Occupy is a moon mission. A moment in time when all things are possible. When things that have been on my to-do list for decades -- get done.
It's true that RSS has laid latent for years. The tech industry doesn't love it. Why they don't is one of the symptoms of how tech is valued. It has nothing to do with the design of RSS (though they often say it does).
The value of tech companies is a function of how much they control what users see. The more control the more value. Companies like Apple, Google, Facebook and Twitter are turning this into an art. Apple, through their stores. Google through search. Facebook and Twitter through their timelines. This isn't wild politics, it's the dream that Internet users are eventually going to come awake from.
What you see is what they want you to see. (Almost sounds Buddhist doesn't it, but it's actually a simple economics statement.) RSS counteracts that. It gives the power to determine what you see to the people you choose. By having multiple sources of input you can triangulate. Figure out for yourself what the truth is. Whether they tell you so or not, each of the corporate media companies agree to certain things that they won't report at all. The Occupy movement has had a front-row seat for this, while demonstrations with thousands of people go unreported by the media. So do you think Facebook plays fair with showing your updates to other users? We don't know their algorithms. And every peek we've had into this confirms the belief that we're really just spinning wheels for their profit.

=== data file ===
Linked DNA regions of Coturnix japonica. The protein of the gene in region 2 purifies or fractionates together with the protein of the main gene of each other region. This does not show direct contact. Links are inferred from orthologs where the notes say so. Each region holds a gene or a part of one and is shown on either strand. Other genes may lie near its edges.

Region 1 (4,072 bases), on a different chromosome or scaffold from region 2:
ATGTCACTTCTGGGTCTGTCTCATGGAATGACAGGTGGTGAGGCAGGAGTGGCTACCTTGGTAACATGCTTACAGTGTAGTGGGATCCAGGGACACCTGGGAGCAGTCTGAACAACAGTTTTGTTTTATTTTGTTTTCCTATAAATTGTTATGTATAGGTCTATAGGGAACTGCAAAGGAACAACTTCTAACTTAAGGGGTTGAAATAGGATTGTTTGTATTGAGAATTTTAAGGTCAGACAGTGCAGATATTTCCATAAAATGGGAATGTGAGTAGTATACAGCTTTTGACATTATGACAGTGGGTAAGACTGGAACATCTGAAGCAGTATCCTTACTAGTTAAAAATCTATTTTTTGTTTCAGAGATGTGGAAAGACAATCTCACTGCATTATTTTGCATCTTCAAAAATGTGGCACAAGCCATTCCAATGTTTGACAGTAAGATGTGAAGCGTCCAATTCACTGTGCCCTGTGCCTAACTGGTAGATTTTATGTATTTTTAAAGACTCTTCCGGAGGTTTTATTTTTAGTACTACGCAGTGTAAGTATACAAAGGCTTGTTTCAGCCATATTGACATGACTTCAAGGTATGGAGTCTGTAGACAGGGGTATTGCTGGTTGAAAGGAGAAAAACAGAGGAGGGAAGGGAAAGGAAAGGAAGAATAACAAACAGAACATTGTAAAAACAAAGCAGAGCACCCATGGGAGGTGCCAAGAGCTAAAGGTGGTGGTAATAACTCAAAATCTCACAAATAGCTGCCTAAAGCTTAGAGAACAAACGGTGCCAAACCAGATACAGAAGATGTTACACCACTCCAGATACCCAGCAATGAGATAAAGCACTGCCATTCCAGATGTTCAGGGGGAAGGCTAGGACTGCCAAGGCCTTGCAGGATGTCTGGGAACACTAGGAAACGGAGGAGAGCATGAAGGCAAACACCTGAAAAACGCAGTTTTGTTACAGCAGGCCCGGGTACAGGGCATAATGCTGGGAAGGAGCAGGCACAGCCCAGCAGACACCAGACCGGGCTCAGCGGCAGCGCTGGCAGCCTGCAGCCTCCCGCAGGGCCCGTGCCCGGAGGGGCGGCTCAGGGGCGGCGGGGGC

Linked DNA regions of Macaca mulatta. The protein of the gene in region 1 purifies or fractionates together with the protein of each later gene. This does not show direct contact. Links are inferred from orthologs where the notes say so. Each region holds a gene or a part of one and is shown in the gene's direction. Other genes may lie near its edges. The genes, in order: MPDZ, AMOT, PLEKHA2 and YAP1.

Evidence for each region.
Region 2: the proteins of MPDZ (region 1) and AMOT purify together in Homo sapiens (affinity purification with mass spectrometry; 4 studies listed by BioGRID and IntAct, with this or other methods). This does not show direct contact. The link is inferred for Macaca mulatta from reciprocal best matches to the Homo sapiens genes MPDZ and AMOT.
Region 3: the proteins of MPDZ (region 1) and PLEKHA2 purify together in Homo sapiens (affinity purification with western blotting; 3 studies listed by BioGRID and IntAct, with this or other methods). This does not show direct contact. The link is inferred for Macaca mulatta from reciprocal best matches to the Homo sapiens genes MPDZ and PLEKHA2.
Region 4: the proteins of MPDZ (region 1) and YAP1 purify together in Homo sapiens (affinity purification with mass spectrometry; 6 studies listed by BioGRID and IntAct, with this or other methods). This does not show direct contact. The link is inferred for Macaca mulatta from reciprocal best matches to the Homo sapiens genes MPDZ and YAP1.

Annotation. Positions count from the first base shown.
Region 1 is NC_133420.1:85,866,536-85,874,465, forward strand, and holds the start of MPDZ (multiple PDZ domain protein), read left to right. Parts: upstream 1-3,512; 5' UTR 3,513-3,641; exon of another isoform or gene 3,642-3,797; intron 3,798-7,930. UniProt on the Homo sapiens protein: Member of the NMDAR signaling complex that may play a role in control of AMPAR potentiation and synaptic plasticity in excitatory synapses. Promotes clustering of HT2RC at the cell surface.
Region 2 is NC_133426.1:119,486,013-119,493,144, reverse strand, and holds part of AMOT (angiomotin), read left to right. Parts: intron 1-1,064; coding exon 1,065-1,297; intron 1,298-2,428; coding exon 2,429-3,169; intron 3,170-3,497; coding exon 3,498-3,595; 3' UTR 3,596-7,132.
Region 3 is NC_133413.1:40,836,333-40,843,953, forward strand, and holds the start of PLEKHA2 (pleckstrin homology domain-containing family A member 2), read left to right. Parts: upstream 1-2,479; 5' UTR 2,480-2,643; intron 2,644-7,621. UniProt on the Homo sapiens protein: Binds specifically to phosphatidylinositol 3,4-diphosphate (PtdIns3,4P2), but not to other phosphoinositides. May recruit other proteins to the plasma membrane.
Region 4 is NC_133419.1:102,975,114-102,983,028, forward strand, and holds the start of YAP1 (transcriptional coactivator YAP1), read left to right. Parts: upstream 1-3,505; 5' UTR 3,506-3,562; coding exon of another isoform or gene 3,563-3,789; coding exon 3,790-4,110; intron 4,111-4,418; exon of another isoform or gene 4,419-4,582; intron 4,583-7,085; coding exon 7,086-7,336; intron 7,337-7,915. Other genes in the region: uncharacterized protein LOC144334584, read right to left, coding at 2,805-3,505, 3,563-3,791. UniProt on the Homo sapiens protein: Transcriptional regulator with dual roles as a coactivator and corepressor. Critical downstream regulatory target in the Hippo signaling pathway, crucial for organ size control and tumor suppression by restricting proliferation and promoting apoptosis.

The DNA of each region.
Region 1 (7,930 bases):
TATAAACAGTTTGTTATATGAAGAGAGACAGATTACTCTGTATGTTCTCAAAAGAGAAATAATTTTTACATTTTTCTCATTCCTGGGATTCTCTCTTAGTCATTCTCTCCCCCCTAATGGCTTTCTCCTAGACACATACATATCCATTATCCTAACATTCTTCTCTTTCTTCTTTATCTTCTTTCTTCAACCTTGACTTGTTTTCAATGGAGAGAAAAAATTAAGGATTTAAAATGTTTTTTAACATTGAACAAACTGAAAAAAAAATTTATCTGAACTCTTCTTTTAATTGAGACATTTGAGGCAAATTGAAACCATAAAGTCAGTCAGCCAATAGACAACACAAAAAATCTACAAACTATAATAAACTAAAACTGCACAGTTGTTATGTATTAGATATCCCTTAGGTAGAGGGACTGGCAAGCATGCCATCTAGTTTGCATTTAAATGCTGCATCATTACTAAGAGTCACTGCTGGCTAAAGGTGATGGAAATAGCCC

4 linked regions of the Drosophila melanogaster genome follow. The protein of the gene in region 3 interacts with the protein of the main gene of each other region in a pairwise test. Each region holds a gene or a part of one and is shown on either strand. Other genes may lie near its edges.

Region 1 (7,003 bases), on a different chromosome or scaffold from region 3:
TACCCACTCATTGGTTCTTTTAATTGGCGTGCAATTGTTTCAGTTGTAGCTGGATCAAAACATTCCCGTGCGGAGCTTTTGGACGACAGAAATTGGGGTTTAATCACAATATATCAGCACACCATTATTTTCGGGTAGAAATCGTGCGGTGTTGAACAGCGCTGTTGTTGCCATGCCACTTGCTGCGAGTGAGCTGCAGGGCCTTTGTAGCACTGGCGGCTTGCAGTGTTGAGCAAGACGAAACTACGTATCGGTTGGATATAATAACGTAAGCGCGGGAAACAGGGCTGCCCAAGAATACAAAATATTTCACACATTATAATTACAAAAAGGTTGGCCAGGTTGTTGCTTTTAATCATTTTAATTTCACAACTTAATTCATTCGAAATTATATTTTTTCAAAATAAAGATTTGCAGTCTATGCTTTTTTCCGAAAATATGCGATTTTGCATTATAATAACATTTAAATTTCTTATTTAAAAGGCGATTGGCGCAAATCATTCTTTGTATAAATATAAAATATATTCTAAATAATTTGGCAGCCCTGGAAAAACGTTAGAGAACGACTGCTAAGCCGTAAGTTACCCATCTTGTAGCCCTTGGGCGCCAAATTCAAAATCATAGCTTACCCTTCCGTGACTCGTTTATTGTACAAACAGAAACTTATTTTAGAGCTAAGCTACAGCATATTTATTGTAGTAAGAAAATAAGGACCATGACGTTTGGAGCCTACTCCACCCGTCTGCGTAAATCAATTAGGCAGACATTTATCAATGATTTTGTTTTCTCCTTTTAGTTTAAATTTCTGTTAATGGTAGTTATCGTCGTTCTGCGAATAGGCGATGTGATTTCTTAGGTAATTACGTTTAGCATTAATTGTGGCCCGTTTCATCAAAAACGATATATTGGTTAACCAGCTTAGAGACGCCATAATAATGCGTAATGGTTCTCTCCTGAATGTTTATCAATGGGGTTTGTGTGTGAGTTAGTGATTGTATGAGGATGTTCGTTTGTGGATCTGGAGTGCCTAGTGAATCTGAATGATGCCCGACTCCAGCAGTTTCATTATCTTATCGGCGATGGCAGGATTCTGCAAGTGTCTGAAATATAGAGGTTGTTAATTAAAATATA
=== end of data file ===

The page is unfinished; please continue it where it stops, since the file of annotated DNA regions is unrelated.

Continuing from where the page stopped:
This is how new layers come into tech. I saw it happen when PCs came along and gave power over data to users. Graphic UIs made it possible for non-technical people to use them. The web opened up the data again. That pesky tech industry keeps establishing their control, only to have it taken away from them. We're there, again. I believe.
PS: The reporters probably will say that I push RSS because it's part of some get-rich-quick scheme. For who, I don't know. I wanted to start businesses around RSS, but my products just spawned an industry and didn't make me any money. Nowadays all my software is open source. So if someone throws that particular kind of mud, ask them to back it up. Maybe I'm missing an opportunity to make a lot of money!
PPS: The professional reporters didn't like that bloggers gained access to the DNC in 2004 (I was one of them) so they made fun of us. That's what resistence to change looks like. On the other hand, some saw the change as inevitable.